And just last week, I learned of another honor: I will receive the Chairman’s Citation at the National Press Foundation awards dinner in February in Washington. Chairman Kevin Goldberg chose me for the award. Again, I am deeply grateful, both for the award and for the kind praise from many after it was announced.

Another professional delight­ came in feedback from a source about a story I wrote in 1996. The source, Bridget Hegarty, actually provided the feedback in 2015, through a Facebook message on Christmas Eve, when I was still hospitalized, recovering from my stem-cell transplant. She told me that my story “helped give what happened to me a voice. It was a voice that I can now use, and do use every day of my life. You gave my voice confidence and reassurance when I thought that part of me was gone forever.” That was as strong an affirmation of my work as a journalist as I have ever received from a source. I include it in the 2016 highlights because I went back to Omaha in February for a follow-up interview and wrote a story about the experience for the Columbia Journalism Review. And Bridget gave me a shout-out last week at her graduation from nursing school.

The blanket Patricia Maris gave me.

The blanket Patricia Maris gave me.

Another touching experience relating to feedback on my writing came in October, when I received a gift from Pat Maris, the widow of Roger Maris. I have written repeatedly for years about why Maris belongs in the Baseball Hall of Fame. And this fall, I learned that a grandson of Maris is in a colleague’s writing class at LSU. I shared some links to my blog posts with the grandson, and he shared them with his grandmother. And she sent me a blanket from Maris’ celebrity golf tournament. Of course, I blogged about it.

buttry-by-duffyStill another highlight of the year was when Brian Duffy, my former Des Moines Register colleague and favorite editorial cartoonist, drew me for my birthday, based on my Heisenberg Twitter avatar. It has become my social media avatar and the original hangs on our dining room wall.

I didn’t blog as much as usual this year, because I’ve been writing letters to our sons. But my post on the newspaper industry’s defensive digital strategy created a bit of a ripple, drawing attention from the Poynter Institute, Carrie Brown-Smith, Guy Lucas, Dan Kennedy, Dan Rowinski, Tom Grubisch, Lee Procida and lots of journalists on social media. I wrote a few other posts of note during the year, wondering for The Hill about Hillary Clinton’s birthday wish list (we share a birthday) and sharing tips for localizing national and world news for the National Press Foundation.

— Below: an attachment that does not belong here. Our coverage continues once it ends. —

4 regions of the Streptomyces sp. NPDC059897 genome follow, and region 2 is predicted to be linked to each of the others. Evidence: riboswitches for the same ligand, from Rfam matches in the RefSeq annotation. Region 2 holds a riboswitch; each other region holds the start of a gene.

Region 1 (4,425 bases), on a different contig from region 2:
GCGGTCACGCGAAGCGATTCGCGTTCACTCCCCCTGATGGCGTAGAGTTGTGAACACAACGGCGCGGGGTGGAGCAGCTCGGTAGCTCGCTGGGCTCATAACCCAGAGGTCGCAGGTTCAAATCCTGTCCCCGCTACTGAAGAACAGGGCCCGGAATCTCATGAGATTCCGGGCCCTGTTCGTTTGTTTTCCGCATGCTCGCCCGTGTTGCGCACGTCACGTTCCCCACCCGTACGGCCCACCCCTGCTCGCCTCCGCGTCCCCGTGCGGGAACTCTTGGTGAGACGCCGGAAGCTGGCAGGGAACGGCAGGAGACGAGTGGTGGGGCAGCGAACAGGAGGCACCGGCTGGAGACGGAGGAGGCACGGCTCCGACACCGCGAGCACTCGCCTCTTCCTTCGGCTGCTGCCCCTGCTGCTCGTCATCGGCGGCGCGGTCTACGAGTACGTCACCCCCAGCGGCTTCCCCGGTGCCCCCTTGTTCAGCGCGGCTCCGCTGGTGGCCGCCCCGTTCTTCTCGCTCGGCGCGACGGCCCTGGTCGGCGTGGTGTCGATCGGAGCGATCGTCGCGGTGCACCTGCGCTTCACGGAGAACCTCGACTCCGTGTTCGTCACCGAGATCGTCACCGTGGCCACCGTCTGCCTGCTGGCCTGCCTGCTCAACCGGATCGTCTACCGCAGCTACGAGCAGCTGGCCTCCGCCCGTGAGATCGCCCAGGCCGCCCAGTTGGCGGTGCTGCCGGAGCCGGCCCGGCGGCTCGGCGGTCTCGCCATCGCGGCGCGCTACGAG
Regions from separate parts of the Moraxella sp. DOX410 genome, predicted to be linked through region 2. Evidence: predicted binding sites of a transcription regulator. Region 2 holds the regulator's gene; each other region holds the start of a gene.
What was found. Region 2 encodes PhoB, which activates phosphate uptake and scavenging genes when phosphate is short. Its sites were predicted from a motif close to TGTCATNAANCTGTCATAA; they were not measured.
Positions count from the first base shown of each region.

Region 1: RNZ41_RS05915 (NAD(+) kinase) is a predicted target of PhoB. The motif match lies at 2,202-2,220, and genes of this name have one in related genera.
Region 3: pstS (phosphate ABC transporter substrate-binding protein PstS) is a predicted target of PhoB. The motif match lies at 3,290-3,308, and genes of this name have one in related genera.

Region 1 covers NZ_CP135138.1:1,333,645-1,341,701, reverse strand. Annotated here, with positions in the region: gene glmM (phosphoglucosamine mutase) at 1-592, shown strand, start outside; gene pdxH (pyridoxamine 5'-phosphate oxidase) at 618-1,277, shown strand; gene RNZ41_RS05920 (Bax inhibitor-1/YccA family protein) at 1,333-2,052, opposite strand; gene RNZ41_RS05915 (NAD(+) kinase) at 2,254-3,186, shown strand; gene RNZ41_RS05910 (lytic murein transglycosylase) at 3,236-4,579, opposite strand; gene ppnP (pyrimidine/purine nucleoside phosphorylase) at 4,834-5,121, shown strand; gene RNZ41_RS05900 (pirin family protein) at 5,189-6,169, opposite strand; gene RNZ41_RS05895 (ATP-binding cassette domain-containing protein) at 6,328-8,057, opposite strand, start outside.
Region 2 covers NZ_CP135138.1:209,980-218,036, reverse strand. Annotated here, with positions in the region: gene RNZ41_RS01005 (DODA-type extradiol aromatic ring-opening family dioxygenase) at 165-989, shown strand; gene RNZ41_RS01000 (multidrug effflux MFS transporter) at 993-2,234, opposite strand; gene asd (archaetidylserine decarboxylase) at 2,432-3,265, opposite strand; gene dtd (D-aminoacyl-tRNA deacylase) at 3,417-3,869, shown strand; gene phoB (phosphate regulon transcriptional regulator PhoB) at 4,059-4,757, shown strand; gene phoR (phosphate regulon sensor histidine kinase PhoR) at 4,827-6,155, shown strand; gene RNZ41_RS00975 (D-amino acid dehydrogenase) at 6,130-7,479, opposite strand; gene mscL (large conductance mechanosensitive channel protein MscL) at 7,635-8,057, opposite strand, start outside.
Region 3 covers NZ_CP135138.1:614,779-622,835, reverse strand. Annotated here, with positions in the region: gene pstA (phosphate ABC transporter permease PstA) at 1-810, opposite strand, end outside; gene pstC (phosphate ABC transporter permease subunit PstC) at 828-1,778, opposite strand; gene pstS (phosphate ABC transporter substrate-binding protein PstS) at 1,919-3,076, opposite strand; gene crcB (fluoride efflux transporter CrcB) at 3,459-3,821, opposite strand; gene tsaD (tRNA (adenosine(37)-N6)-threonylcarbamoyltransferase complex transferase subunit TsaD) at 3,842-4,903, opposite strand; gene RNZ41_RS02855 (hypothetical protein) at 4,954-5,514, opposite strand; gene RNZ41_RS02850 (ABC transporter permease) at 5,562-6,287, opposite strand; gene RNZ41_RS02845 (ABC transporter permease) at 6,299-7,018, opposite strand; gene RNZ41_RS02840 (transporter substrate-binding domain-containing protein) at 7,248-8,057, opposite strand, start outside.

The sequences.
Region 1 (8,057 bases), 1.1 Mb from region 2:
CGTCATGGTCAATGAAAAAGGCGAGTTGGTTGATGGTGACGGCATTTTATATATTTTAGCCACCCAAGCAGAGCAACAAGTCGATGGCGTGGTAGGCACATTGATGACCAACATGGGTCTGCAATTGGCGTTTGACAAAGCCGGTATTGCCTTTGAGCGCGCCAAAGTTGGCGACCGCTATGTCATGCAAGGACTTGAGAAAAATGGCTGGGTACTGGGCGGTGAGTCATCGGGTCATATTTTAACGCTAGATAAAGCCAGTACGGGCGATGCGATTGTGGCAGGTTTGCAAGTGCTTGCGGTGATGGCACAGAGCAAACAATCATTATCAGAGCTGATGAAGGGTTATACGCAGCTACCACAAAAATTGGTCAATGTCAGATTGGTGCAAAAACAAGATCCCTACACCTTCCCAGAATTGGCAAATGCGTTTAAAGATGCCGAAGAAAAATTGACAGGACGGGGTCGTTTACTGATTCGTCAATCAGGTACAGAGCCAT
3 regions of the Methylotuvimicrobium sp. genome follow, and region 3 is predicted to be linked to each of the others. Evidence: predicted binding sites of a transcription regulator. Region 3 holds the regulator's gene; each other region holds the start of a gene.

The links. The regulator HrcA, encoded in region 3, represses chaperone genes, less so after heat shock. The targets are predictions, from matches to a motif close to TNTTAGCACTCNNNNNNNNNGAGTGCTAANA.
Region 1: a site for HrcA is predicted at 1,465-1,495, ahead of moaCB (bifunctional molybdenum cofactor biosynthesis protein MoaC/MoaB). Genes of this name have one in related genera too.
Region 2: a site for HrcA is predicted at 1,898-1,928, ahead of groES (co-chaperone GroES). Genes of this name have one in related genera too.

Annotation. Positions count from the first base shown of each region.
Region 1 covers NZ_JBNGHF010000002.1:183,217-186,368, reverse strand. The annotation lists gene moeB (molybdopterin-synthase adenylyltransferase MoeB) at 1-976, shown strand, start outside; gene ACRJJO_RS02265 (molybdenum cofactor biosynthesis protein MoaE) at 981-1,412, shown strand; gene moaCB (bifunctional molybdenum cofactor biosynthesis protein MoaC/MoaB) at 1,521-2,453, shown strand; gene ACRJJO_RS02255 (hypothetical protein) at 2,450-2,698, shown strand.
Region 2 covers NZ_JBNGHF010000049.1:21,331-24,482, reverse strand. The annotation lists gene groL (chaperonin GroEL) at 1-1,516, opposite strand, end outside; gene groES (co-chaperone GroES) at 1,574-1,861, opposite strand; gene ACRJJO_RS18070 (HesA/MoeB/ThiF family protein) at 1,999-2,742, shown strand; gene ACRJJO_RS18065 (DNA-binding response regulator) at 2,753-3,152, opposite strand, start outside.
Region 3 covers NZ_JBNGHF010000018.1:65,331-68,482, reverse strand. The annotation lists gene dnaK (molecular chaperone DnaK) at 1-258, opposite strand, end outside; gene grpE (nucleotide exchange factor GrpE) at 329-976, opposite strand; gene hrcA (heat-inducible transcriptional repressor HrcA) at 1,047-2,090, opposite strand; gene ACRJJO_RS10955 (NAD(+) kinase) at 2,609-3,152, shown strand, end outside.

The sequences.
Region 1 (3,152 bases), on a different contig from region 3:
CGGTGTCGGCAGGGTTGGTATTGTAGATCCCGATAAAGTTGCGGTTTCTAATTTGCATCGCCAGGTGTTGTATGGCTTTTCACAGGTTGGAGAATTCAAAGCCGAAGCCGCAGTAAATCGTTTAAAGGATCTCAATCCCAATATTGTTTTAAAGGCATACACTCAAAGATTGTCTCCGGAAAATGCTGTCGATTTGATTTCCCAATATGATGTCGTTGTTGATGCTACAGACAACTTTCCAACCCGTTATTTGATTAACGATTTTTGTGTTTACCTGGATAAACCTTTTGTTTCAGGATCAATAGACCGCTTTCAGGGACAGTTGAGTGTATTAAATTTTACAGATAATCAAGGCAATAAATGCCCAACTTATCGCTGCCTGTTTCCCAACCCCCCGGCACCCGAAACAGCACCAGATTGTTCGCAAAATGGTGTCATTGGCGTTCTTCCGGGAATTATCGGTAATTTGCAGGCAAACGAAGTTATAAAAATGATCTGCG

One of my favorite writing projects for the year was a LifePost timeline about my father, Luke Buttry, who died in 1978. The project was an effort to share Dad’s story with the many grandchildren who have no memories of him (and provide a refresher for those of us with fond memories). My great-nephew (and Dad’s great-grandson) Keaton Poulter died in February at age 7, and I memorialized his short life in a Lifepost, too.

sailorsMimi had a productive year in writing and with the needle. She got a good freelance gig for much of the year, writing questions for the weekly news quiz that was part of Reuters’ White House Run app. She also continued the needlepoint hobby that helped her get through a trying 2015. Her “Expert sailors aren’t made on calm seas” hangs above my desk.

2016 was a good year at LSU’s Student Media, too. Student initiatives helped lead us further and faster toward a digital-first operation than I could possibly have led our students on my own. Students proposed combining our print, TV and digital operations into a single newsroom this fall and switching from a daily newspaper to a 32-page weekly, with a ramped-up digital newsroom, in the coming spring semester. The students are making great progress and plans, and we’re excited about the spring semester.